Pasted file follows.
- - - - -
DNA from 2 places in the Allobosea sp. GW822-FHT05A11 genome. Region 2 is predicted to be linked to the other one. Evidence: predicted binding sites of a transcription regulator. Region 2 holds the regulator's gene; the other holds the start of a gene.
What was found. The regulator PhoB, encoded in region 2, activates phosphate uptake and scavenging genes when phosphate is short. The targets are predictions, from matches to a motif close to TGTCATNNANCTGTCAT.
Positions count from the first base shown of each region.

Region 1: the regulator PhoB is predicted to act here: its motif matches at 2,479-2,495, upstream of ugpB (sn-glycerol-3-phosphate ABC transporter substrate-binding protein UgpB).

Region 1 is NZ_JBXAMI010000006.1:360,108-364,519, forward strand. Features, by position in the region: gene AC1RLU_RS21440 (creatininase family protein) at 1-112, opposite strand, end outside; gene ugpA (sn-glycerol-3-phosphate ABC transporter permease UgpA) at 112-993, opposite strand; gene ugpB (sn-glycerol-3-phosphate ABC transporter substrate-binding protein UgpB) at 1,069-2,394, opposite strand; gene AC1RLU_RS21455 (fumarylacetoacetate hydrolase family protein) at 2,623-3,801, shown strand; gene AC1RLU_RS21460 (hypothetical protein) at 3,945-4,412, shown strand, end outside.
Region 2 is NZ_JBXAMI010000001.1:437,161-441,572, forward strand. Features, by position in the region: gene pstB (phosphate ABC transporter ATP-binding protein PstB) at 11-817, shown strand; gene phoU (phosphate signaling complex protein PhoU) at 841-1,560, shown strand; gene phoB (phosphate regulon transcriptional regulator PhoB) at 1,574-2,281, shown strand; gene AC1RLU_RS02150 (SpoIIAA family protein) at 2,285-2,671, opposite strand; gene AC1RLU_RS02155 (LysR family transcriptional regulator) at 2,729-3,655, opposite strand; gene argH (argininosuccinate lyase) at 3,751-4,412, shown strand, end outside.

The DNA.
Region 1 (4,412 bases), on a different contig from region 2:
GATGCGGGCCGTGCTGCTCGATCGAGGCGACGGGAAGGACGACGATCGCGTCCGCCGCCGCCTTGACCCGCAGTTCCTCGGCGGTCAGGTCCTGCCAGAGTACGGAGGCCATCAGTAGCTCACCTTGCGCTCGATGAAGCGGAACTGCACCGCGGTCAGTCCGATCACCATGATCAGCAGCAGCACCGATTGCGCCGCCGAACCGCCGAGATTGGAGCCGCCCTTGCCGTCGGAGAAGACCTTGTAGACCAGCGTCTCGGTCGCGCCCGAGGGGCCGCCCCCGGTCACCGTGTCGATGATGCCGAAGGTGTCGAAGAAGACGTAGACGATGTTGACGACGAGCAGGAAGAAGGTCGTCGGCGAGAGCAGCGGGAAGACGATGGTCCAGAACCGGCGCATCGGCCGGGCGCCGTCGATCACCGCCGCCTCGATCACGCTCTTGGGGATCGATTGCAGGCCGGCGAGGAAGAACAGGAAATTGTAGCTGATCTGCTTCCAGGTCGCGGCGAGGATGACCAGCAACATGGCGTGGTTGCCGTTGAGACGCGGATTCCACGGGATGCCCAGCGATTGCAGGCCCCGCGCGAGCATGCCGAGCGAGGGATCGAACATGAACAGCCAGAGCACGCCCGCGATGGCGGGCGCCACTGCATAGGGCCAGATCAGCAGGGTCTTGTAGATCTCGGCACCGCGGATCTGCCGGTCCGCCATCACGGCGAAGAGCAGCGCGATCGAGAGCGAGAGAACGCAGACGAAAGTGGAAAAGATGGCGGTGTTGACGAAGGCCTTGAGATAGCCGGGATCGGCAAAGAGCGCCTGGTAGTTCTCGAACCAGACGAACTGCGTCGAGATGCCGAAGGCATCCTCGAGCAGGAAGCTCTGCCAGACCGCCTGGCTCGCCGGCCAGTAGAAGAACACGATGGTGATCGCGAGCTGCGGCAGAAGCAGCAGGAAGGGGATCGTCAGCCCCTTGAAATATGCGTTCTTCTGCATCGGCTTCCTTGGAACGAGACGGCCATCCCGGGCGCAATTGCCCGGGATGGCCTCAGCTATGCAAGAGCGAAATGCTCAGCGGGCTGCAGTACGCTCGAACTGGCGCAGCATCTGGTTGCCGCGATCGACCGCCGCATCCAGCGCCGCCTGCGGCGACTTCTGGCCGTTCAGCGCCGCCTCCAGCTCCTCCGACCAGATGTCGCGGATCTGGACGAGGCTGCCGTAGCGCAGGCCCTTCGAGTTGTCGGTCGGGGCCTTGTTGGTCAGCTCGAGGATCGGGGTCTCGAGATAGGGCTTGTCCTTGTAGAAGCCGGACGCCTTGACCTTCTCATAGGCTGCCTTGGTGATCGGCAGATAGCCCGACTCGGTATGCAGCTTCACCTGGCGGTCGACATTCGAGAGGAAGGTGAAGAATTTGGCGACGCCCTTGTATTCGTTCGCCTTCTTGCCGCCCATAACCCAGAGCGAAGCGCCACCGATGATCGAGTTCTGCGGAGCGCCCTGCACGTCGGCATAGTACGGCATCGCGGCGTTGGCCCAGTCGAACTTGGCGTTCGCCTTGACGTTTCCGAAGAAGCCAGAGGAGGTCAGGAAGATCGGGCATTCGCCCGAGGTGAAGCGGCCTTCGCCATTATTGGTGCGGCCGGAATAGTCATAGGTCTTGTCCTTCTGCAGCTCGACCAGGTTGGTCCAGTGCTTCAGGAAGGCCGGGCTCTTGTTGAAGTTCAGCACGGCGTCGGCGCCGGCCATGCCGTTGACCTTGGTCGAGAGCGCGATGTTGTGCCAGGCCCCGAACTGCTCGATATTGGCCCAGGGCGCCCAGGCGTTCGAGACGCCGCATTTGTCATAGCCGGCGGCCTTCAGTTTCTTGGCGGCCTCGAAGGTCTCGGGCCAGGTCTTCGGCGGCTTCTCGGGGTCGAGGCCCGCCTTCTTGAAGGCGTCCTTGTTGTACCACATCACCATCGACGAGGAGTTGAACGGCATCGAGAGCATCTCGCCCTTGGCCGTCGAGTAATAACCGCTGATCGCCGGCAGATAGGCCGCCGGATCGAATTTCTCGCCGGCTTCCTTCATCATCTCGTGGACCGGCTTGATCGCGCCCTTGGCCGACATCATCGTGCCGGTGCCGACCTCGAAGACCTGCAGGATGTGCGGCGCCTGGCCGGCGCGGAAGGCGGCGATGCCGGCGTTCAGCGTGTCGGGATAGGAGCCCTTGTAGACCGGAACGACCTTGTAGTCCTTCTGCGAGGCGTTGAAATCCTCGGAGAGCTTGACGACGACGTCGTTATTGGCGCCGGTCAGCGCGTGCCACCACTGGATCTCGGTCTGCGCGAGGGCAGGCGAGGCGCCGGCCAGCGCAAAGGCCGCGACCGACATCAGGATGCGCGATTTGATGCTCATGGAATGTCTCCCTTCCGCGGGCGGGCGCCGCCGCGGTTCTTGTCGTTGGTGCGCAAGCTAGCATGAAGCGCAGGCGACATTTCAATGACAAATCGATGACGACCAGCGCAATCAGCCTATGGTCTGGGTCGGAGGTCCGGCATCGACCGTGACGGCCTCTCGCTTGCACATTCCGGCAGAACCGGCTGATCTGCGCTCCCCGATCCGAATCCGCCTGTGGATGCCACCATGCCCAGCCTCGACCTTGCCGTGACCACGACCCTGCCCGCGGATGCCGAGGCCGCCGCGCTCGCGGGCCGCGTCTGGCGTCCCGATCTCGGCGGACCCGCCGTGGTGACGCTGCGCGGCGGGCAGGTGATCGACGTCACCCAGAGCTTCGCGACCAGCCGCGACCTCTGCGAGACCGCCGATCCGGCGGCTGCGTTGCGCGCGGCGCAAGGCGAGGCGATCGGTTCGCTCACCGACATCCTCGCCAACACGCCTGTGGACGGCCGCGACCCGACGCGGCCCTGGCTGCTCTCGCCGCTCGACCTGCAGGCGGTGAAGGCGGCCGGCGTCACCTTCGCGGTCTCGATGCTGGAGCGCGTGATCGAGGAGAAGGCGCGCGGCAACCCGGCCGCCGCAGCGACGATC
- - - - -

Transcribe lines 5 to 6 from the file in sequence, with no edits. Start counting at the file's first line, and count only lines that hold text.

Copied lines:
Region 1 is NZ_JBXAMI010000006.1:360,108-364,519, forward strand. Features, by position in the region: gene AC1RLU_RS21440 (creatininase family protein) at 1-112, opposite strand, end outside; gene ugpA (sn-glycerol-3-phosphate ABC transporter permease UgpA) at 112-993, opposite strand; gene ugpB (sn-glycerol-3-phosphate ABC transporter substrate-binding protein UgpB) at 1,069-2,394, opposite strand; gene AC1RLU_RS21455 (fumarylacetoacetate hydrolase family protein) at 2,623-3,801, shown strand; gene AC1RLU_RS21460 (hypothetical protein) at 3,945-4,412, shown strand, end outside.
Region 2 is NZ_JBXAMI010000001.1:437,161-441,572, forward strand. Features, by position in the region: gene pstB (phosphate ABC transporter ATP-binding protein PstB) at 11-817, shown strand; gene phoU (phosphate signaling complex protein PhoU) at 841-1,560, shown strand; gene phoB (phosphate regulon transcriptional regulator PhoB) at 1,574-2,281, shown strand; gene AC1RLU_RS02150 (SpoIIAA family protein) at 2,285-2,671, opposite strand; gene AC1RLU_RS02155 (LysR family transcriptional regulator) at 2,729-3,655, opposite strand; gene argH (argininosuccinate lyase) at 3,751-4,412, shown strand, end outside.